I want my team to move away from manual testing as much as possible. As part of that I want us to automate around 1000 manual test cases. Some of these tests are for legacy features, which don't even have dev owners. There is no one in the dev team who understands what these tests do and if we even need them. Many of these tests don't even find bugs, but the release engineers expect the QA team to run these tests because this is what they were doing for a while.

I do not think blindly automating 1000 tests is the right thing. How to engage devs also to solve this? Any suggestions?


2 Answers 2


There are a number of considerations.

You should avoid thinking of 'x number of test cases' means 'x number of automated cases'. As attractive as automation is, it is very limited in what it can do effectively, reliably and in a timely fashion. Some things it will be able to do better, others not as well. Humans do not have 'intermittent failures' - or at least not the same kind ;) so a different approach is needed.

These are some of the considerations you should have:

  • Think about automated UI tests... along with back end Unit and Integrated tests that will run in seconds and minutes instead of minutes and hours.

  • Avoid testing different data combinations through the UI

  • Have Smoke tests at both UI and backend levels for extremely fast feedback in a few seconds as code is changed.

  • Have Happy, Sad and Optional types of tests to cover the different scenarios

  • UI tests are flaky. Everyone discovers this over time. We do not control the asynchronous devices (browsers, mobile devices, etc). and their asynchronous nature usually leads to failures over time

  • Ask for a review group to go through the cases that are not understood. Management need to make sure that time is allocated (at a high level) to do this. If the task seems too overwhelming, try tackling 10 a week.

  • Examine what actual bugs have happened recently and focus testing on that to add real value and not just test for testing sake (like those old tests you have inherited that no-one know what they do)

  • Make sure application engineers, automation engineers and release engineers get together and have a good shared understanding instead of remaining in their own silos.

Think about how you are going to operate going forward on a daily and weekly basis. Clearly the development process will need to change to accommodate new approaches. This should start now and not wait for the 'cleanup' to be done first. Figure out how to create appropriate tests at all levels for new and changed functionality. Otherwise the tide will return and wash away the benefits you started to receive from your temporary sandcastles of automated testing.

Also buy some books, for example:


Here's how I'd approach this:

Analyze and rank the test cases by risk - First, I'd go through and analyze the manual test cases, looking to rank them in a way that helps decide on the automation approach. Some of the factors I'd consider are:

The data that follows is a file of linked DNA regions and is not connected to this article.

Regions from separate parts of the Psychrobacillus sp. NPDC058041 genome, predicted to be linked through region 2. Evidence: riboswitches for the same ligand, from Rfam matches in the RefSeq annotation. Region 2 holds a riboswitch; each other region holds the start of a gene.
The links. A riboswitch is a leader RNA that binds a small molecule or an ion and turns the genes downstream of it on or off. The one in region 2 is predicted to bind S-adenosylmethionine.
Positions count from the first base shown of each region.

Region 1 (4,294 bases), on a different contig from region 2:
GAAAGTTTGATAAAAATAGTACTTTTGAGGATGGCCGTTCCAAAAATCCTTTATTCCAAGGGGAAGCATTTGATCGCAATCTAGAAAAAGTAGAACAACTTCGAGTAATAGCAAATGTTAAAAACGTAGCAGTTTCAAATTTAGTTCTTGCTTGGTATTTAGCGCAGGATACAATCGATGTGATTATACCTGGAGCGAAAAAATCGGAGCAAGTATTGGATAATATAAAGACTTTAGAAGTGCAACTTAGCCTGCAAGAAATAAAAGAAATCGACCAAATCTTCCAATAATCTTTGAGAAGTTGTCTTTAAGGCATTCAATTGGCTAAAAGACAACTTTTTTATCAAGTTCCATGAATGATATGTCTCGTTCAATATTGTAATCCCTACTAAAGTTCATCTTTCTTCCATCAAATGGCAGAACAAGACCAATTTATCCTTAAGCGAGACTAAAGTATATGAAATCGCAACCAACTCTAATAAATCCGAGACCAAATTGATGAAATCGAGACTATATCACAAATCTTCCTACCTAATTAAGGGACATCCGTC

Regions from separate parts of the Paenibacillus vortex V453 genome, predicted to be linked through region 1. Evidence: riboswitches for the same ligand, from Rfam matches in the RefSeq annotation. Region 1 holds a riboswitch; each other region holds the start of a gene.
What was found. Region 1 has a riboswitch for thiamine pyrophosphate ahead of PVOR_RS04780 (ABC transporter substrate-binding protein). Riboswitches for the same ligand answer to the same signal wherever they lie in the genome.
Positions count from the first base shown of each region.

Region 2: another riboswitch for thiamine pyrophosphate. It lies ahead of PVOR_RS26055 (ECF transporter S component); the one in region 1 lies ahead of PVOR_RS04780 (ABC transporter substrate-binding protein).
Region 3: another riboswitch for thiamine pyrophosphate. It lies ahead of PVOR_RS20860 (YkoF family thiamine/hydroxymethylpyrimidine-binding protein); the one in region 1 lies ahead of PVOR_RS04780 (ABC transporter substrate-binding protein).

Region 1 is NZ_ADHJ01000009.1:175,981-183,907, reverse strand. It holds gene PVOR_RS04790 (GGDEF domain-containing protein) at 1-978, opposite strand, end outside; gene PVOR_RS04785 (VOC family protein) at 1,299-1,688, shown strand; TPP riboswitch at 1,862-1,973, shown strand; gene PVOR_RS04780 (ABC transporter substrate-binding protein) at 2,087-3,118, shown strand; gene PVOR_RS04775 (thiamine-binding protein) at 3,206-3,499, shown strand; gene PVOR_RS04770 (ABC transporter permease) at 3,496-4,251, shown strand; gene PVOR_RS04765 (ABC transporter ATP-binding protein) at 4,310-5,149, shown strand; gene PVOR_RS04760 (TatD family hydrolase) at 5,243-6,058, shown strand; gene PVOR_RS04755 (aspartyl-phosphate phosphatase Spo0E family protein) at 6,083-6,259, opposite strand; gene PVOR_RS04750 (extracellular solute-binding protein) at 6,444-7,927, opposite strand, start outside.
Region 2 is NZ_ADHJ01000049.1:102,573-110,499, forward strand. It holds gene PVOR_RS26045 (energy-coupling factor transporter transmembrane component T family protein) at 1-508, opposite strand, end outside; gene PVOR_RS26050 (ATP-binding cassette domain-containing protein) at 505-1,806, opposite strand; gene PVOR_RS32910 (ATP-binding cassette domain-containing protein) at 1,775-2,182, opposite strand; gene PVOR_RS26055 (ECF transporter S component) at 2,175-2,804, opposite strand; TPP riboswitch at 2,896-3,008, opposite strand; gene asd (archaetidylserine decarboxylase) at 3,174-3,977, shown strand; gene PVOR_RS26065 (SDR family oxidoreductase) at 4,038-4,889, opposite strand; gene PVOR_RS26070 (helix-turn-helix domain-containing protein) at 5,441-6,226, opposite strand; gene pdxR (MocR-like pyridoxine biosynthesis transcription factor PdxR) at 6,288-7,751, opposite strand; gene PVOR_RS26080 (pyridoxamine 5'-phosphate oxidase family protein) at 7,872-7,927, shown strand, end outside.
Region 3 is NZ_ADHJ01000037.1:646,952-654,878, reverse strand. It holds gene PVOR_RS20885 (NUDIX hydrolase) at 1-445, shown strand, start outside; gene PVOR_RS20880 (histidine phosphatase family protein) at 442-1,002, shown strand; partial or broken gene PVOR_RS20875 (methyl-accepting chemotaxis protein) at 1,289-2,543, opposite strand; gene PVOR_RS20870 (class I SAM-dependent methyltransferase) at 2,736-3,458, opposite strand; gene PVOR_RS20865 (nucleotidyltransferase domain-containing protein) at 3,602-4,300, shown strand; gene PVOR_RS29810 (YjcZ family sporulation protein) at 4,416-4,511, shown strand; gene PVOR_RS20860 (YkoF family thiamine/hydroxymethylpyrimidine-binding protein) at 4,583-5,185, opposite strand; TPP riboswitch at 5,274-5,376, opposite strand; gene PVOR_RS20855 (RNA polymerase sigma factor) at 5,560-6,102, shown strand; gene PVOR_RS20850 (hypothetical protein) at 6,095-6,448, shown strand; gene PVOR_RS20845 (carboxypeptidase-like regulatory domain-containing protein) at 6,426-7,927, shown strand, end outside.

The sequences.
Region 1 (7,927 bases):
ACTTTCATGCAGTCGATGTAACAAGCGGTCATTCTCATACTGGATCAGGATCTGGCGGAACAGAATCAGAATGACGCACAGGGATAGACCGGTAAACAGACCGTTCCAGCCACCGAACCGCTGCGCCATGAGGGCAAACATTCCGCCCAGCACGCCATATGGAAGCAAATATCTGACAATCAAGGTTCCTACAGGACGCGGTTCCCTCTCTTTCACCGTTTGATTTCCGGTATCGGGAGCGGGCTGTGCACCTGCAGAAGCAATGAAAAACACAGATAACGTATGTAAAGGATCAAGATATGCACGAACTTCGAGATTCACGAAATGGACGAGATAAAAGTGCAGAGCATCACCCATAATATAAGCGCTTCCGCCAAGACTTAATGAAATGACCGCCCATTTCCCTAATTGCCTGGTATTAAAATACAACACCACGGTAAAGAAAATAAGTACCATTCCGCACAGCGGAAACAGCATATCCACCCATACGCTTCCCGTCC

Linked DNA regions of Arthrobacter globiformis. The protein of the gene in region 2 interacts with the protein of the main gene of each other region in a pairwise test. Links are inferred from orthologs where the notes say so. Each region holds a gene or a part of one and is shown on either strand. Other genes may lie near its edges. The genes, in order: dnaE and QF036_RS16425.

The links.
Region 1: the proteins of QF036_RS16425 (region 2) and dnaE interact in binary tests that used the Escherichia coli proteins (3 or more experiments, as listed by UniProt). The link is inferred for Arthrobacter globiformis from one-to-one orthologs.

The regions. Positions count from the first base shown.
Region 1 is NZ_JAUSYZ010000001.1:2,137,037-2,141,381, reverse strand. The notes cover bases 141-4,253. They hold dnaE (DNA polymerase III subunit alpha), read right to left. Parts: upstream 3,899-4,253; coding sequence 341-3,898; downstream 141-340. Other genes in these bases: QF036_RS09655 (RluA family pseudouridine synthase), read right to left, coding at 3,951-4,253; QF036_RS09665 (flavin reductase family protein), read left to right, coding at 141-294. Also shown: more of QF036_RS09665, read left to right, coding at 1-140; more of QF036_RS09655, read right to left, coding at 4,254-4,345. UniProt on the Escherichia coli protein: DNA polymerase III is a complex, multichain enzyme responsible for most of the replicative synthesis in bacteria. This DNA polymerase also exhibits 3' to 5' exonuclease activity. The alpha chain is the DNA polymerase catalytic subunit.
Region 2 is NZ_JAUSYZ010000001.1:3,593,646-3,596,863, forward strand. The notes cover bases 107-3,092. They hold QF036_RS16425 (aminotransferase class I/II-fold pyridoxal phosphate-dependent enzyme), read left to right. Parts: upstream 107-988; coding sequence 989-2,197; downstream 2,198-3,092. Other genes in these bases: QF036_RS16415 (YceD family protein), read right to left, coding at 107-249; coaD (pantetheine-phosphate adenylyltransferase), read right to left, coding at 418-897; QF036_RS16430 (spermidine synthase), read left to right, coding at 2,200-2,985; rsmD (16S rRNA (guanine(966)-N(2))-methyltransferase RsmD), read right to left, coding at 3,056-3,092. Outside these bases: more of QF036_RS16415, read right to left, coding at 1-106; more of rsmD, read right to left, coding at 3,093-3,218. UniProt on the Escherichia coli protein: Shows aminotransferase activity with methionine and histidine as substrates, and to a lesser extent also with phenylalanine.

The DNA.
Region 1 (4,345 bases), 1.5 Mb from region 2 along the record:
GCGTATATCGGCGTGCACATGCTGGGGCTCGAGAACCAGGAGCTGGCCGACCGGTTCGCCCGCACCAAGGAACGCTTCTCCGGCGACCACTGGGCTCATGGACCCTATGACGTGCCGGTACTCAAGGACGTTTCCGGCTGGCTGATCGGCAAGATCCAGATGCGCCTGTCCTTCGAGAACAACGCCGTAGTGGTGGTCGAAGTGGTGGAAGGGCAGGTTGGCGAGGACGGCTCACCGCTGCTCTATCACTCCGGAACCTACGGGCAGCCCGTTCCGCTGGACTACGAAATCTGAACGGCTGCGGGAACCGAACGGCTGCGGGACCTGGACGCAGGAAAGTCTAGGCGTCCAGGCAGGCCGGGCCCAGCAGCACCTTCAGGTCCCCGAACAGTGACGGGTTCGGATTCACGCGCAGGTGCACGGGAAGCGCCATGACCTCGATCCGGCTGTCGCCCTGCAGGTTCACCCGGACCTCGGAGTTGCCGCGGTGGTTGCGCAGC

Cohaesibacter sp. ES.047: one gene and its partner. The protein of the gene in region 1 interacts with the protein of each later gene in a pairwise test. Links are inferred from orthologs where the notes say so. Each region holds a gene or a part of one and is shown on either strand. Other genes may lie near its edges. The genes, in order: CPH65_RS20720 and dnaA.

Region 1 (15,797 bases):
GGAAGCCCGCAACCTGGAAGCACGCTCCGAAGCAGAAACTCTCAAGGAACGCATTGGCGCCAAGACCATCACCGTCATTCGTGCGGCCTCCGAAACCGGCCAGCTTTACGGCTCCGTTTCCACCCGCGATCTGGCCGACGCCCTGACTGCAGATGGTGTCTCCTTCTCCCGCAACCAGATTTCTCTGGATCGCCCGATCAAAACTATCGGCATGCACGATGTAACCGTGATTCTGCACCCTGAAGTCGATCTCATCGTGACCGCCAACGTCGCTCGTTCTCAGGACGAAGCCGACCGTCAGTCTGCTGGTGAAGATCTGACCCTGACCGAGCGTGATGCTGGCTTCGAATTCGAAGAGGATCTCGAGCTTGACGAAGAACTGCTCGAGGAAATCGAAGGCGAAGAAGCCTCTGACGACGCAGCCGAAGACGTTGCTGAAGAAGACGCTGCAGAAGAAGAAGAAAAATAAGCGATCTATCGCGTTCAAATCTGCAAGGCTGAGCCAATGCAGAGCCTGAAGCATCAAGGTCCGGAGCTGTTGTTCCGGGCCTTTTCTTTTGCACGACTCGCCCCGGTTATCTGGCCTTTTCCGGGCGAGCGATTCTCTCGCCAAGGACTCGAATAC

• Impact - What would happen to a customer if this test case were to fail in production? A simple 1 to 5 or 1 to 3 scale is enough - you don't have to be super-detailed on this. I typically work on something of the order of 1 = unusable, 2 = it can be worked around but is a major pain, 3 = the workaround is a nuisance, 4 = it's irritating but it doesn't stop anything, and 5 = who cares?
  • Probability - Making this decision will take a bit of data diving in your bug reporting tool. Again, a simple ranking will give you a broad measure. The more often the test case fails, the higher the ranking.

The combination of impact and probability will give you clusters of test cases grouped from most likely to fail and give you problems to least likely to fail and give you problems. In essence, it's a modified risk analysis.

Start with the highest risk group and analyze for automatability - Next, I'd take the highest risk group of test cases, and analyze them looking at these factors:

  • What would it take to automate - If it's going to take hundreds of hours to get a flaky automation, it's better off handled as a manual test case. On the other hand, if it can be quickly and reliably automated, it should be.
  • Can dependencies be isolated - Manual tests will have dependencies, but a unit test or other form of automated test could potentially reduce the dependencies and test the key functionality.

No matter how you rank them, this is very much a subjective assessment that will depend on how your application code is structured, the strengths and weaknesses of your teams, and the tools you have available to you.

Your best case scenario is that the functionality covered by these tests is so rarely used and so rarely breaks it's not important to test it at all, manually or through automation. You're not going to get support for a decision like that without hard numbers, which means the analysis and some guesstimates on numbers are essential.

Include the time it takes to manually run the test cases each release cycle - and don't forget to note that this is time your testers can't spend looking for other issues in the code.

Consider a long-term approach - Possibly the simplest approach you can work on is to work with your development team to add unit tests around any module in the code that lacks them whenever they work in one. That way each time a bug is reported against a legacy function, that function will get unit tests built as part of the correction. Gradually this will improve both developer understanding of the older code and your automated test coverage over time.

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